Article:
African debt raises its ugly head

New York – The spectre of high debt is raising its head again in Africa, analysts say, as sub-Saharan nations that borrowed cheaply on global markets are now squeezed by a commodities crash.

The return of debt troubles in Africa has caught some by surprise, they say, 20 years after a global campaign was mounted to offer debt relief to the world’s most impoverished nations.

“It is clearly a source of concern. People did not see it coming,” said Julien Marcilly, chief economist at French group Coface, which offers worldwide insurance to protect firms from the risk of clients defaulting.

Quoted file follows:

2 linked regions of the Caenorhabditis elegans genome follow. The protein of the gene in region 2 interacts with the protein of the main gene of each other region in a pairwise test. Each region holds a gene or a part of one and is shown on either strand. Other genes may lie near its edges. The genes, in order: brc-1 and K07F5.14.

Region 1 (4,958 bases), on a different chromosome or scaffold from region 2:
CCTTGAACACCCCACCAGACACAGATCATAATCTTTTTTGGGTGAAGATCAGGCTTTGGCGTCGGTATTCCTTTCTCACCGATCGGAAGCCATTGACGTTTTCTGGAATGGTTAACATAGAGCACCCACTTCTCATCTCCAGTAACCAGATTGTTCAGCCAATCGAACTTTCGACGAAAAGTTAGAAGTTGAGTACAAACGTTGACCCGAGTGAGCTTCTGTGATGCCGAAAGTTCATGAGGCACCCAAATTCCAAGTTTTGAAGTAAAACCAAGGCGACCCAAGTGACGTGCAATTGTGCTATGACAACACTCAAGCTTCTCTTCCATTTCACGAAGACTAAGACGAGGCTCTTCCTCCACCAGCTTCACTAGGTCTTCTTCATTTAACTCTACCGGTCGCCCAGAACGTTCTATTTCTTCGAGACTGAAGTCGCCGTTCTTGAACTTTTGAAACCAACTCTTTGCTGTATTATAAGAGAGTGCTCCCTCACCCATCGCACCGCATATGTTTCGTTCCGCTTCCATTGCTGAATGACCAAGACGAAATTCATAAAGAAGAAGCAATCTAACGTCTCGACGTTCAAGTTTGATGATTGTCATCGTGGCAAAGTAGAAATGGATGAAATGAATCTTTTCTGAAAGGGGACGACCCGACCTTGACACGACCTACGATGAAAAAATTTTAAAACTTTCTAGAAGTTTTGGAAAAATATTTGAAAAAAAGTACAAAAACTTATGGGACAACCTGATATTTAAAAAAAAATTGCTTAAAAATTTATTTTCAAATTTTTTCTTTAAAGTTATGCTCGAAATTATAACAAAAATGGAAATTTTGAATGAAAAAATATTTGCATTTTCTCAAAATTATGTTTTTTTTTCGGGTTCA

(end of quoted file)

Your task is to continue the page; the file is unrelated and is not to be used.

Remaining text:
An IMF-World Bank programme launched in 1996 has to date approved $76 billion (68 billion euros) in external debt relief for 36 of the world’s heavily indebted poor nations, of which 30 are in Africa.

For some of those countries, however, debt levels are rising again to worrying levels.

Relieved of their debt burdens by the international programme, countries enjoyed the budgetary freedom to boost economic growth, which was further propelled by soaring commodity prices.

“Over the past few years, sub-Saharan African sovereigns have enjoyed unusually favourable financing conditions,” Standard & Poor’s said in a recent report.

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